Favorite Bibles – Reading Bibles

Cambridge Cameo 003

I’ve always said that you need more than one Bible. The reason I say this is there’s no one Bible that is best for every situation. One example is a general reading Bible. I don’t always pick up my primary carry/study Bible for general reading. I have different needs for my reading Bible than I have for my carry Bible. Buying a reading Bible is not an easy choice. There are four main things I look for in a reading Bible:

  1. Font
  2. Paper
  3. Cover and binding
  4. Size

The most important factor is the font. It can have great paper and a nice binding, but if the font is too small or not bold enough I won’t use it. It doesn’t have to be a large print. I prefer at least an 8-point font that’s fairly bold. Bibles that fit this requirement include the Cambridge Concord, the ESV Single Column Legacy Bible from Crossway, and Holman’s Hand Size Giant Print.

ESV Single Column Legacy Bible 009

Next is the paper. It needs to be as opaque as possible. I prefer paper that has a cream tint. Bibles with my favorite paper includes most Bibles from Cambridge, and the TBS Westminster and Windsor.

TBS Westminster Reference Bible KJV 020

TBS Windsor Text Bible 010

The cover doesn’t have to be leather but it does need to be durable. I can use a hard cover, imitation leather, calfskin, or goatskin. I prefer to hold the Bible in one hand and I like it to lay flat instead of droop down. I also want a sewn binding. This allows the Bible to stay open no matter where I’m reading. Bibles that fit this requirement include the Cambridge Concord in split-calf, the TBS Windsor in calfskin, and any edition of the Cambridge Clarion with either a calfskin or split-calf cover.

Cambridge Clarion Bible

As far as size, I prefer a Bible that easily fits in one hand. It doesn’t need to be a small Bible, just small enough. For me, the best size range for one hand is around 7.5 x 5.5 x 1. Bibles that fit in this range include the TBS Windsor (7.5 x 5.25 x 1), the Cambridge Clarion (7.5 x 5.5 x 1.5), the Cambridge Cameo (7.5 x 5 x 1.25), the Cambridge Pitt Minion (6.75 x 4.75 x 7/8), the Holman Hand Size Giant Print (8.5 x 5.75 x 1.5), and just slightly larger is the Cambridge Concord (8.5 x 6 x 1.25) and the TBS Westminster (8.5 x 6 x 1.5).

Holman Hand Size Giant Print Reference Bible KJV 055

Cambridge KJV Pitt Minion Bible 021

Cambridge Cameo 014

Reading Bibles don’t have to have all the features that I would need in a study or carry Bible, but there are some features that are nice to have. As far as layout, most prefer paragraph format over verse format. I prefer at least one ribbon, but 2 ribbons are better. A reading plan is nice but not a must-have. Thumb-index is nice. I’ll choose it if it’s an option but not having it won’t make me not use that Bible. I also like to have references and translation notes.

There are other good choices, but these are a few of my favorites. You’ll notice this list includes a lot of Cambridge Bibles. There are many good Bibles out there, but Cambridge has the features I like the most. It’s hard to choose when there are so many good options. My personal choice is the Cambridge Concord. It’s one of the larger Bibles on this list, but it has my favorite font. It has a clean text for reading without distractions and it includes references and translation notes in the center column.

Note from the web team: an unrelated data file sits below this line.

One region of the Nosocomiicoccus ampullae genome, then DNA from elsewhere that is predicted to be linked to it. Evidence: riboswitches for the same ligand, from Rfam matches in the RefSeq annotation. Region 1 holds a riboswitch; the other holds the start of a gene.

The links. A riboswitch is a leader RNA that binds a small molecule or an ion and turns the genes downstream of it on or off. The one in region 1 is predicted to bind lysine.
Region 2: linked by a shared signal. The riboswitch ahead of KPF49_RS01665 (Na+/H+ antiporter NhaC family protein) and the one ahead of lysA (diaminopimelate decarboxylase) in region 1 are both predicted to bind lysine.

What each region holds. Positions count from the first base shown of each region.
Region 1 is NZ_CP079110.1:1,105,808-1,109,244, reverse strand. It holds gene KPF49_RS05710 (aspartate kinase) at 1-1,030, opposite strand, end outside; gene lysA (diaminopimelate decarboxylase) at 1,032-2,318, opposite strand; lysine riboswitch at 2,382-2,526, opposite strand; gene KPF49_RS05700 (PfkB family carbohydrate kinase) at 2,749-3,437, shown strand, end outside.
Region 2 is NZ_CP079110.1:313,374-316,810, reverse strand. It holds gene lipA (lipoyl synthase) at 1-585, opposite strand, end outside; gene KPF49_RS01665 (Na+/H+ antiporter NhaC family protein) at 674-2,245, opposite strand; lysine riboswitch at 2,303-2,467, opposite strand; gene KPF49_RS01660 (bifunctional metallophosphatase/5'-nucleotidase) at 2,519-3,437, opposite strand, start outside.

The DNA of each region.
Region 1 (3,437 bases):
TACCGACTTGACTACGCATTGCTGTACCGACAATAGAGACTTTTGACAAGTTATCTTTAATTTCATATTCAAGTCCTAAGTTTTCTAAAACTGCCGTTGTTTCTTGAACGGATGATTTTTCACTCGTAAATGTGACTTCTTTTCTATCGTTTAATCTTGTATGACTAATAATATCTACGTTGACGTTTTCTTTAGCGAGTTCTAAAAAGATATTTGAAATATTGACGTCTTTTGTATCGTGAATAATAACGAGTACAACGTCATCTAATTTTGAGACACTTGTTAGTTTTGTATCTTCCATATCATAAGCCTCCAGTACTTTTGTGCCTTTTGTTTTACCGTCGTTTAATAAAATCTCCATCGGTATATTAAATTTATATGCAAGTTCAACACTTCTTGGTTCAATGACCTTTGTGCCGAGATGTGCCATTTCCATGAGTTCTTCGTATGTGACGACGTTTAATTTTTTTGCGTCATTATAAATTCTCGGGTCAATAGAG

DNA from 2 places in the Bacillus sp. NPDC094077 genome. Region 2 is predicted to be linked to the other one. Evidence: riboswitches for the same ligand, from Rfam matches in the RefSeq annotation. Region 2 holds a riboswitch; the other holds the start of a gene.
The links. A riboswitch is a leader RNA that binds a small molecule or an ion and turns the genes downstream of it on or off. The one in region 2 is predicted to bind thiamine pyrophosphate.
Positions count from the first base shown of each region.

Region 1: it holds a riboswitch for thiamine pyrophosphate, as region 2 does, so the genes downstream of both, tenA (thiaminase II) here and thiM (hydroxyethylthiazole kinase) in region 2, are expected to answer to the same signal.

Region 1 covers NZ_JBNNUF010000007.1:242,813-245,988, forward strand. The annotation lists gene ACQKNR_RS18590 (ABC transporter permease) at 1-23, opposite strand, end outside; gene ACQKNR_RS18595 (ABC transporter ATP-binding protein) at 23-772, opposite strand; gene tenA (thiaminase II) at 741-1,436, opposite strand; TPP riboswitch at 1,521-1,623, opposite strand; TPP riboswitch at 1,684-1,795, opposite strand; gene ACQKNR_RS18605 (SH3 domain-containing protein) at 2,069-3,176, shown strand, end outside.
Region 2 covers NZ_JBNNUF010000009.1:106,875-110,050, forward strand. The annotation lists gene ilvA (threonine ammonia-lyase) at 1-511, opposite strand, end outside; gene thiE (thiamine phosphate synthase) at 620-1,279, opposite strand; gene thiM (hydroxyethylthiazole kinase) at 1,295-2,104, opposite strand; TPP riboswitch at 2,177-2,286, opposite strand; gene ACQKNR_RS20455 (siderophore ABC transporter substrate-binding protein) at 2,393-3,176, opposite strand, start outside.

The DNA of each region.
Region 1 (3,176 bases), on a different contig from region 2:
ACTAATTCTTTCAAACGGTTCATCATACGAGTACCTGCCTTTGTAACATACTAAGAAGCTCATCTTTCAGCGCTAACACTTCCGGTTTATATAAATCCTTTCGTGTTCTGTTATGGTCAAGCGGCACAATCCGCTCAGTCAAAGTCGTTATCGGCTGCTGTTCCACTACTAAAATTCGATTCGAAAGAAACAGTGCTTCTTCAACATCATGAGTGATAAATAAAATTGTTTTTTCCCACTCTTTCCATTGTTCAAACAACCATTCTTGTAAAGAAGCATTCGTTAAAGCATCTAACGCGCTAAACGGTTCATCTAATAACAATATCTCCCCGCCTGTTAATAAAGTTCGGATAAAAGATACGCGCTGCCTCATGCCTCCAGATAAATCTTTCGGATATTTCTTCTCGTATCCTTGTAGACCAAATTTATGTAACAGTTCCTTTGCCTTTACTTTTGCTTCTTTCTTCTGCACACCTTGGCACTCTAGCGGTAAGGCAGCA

Concord Calf Split 082

Here are the Bibles I’ve listed with links to my reviews for each:

Cambridge Concord

Cambridge Clarion KJV

Cambridge Clarion ESV

Cambridge Cameo

Cambridge Pitt Minion

Crossway Single Column Legacy

Holman Hand Size Giant Print

TBS Windsor

TBS Westminster

Do you have a favorite reading Bible?

About The Author

Randy A Brown

WordPress writer by day, Bible reviewer by night, pastor all the time. And there's also that author thing.

13 Comments

  1. Stephanie

    My KJV Clarion is really starting to grow on me. I love everything about this bible, however I am new to paragraph formats. I really want to settle down with a bible that can be my reading and carry to church. The size of the Clarion is perfect and I love the font. Taking it to church and trying to find specific verses prevents the Clarion from being my favorite all around. I am leaning heavily toward the Westminster and Windsor if I can’t get the hang of the Clarion. I will keep the Longprimer, Clarendon and Concords as travelers… I know the Longprimer is kind of large, but it seems that WHENEVER I take a text only Bible out with me, I get curious about a particular verse or someone asks me a question that I cannot think of the scripture right then.

    Reply
    • Randy Brown

      Hi Stephanie. We have the same issues. I love reading the Clarion, but I’m so used to verse format that it’s difficult to find what I’m looking for. I even have trouble finding the verse number just so I can look at the reference or note in the margin. It is an awesome Bible. I haven’t seen the Clarendon (other than the wide margin). The Westminster, Windsor, Concord, and Longprimer are all winners. I’ve also taken Bibles to Church without references and I always feel like I need my references with me. I get the same feeling when I take a Bible that I haven’t marked my favorite verses. That’s the only reason I don’t take the Longprimer to Church- I can’t bring myself to write in it.

  2. Tiffany Tucker